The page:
Bad doesn't need a reason

Bad doesn't need a reason

Don’t worry about looking good
Published July 30, 2022
People say they’re not doing the work because it’s hard. But it’s hard because they’re not doing the work. - How to live, Derek Sivers
I had a formula “sorry for my bad [...], because I […]” that I am so used to it that I barely notice it. I thought it was meant to be humble and I didn't realize that it might not be the case until I scrutinize it a bit more.
For example, the formula can be expanded as
  • sorry for my bad writing, because I was drafting out something
  • sorry for my bad communication, because I was thinking out loud
It may sounds fine. But bad is bad, it probably doesn't need a reason. The most resilient program is no code at all. Otherwise, it's likely to have bugs and we all live with it, just fine. And we know that
  • Good artist starts from bad art
  • Good writer starts from bad articles
  • Good startup starts from bad product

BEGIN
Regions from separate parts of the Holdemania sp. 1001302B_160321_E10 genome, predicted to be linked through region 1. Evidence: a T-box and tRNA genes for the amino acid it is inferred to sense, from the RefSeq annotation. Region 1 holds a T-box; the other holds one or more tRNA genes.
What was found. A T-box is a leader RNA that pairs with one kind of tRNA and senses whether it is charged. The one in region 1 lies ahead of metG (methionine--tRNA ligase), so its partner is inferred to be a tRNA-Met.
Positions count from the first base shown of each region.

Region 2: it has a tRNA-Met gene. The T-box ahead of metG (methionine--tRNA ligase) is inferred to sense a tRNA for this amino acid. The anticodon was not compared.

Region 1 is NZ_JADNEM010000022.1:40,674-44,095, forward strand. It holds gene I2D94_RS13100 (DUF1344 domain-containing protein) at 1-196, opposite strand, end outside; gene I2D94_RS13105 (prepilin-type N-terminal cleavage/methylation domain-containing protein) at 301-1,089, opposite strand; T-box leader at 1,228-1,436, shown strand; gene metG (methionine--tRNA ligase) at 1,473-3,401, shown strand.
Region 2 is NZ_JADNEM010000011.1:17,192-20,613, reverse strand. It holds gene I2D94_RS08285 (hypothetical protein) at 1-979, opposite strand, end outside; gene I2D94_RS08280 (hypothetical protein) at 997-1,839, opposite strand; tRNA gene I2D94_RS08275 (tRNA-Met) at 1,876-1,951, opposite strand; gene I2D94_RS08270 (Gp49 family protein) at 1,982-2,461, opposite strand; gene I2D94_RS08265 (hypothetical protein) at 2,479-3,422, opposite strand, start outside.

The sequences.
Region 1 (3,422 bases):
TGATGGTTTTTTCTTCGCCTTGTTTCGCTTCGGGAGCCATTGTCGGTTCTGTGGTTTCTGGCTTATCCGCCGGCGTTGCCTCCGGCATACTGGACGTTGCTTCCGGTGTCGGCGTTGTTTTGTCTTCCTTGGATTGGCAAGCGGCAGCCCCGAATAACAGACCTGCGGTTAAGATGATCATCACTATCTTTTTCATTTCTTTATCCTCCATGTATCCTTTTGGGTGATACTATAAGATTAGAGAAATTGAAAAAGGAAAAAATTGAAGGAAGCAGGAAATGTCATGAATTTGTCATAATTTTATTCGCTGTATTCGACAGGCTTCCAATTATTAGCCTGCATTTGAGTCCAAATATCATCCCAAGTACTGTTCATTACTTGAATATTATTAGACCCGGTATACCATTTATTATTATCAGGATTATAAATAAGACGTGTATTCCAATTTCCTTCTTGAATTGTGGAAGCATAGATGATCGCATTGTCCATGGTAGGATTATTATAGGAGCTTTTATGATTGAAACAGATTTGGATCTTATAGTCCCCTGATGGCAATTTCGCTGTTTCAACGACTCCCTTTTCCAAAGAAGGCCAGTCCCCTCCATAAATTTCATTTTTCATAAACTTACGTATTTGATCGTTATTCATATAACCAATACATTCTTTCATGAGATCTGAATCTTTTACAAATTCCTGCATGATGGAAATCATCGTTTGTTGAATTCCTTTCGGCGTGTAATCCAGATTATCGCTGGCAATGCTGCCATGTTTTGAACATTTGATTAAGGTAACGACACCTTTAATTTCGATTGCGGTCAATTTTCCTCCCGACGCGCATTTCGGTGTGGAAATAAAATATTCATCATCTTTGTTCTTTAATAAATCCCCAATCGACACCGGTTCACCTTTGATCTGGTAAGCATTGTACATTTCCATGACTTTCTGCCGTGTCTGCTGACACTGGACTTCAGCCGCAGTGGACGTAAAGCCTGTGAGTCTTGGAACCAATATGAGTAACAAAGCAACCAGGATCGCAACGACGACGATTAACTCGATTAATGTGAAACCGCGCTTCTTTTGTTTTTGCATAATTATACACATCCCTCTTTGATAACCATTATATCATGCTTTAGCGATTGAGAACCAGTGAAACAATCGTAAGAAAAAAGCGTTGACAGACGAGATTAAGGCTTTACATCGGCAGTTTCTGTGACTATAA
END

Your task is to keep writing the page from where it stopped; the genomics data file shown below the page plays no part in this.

kelseyhightowerUpdated Jun 6, 2023
But why do I choose to give it a reason, that's probably because of my ego. No one cares about why it's bad, just the same as no one cares about how you look besides yourself. As 写掉自己的 ego recommends
If it’s our soul that we’re talking about (rather than just What We Write), then our passage through the varying disciplines of this life, if we’re truly paying attention, is an education in editing out the ego, in stepping away from our fear and self-concern and aspirations for recognition, for material rewards, and for earthly payoffs, until we move into the realm of the gift, where what we offer is for the reader’s good and not our own.
I think the real difference comes at if there's an intent to make it better though. Does good writer always write bad stuff, good speaker always give lame speeches, good company always ship junk product? Obviously not. So why not bash with a smile and say “My writing is bad, but I'm working on it”?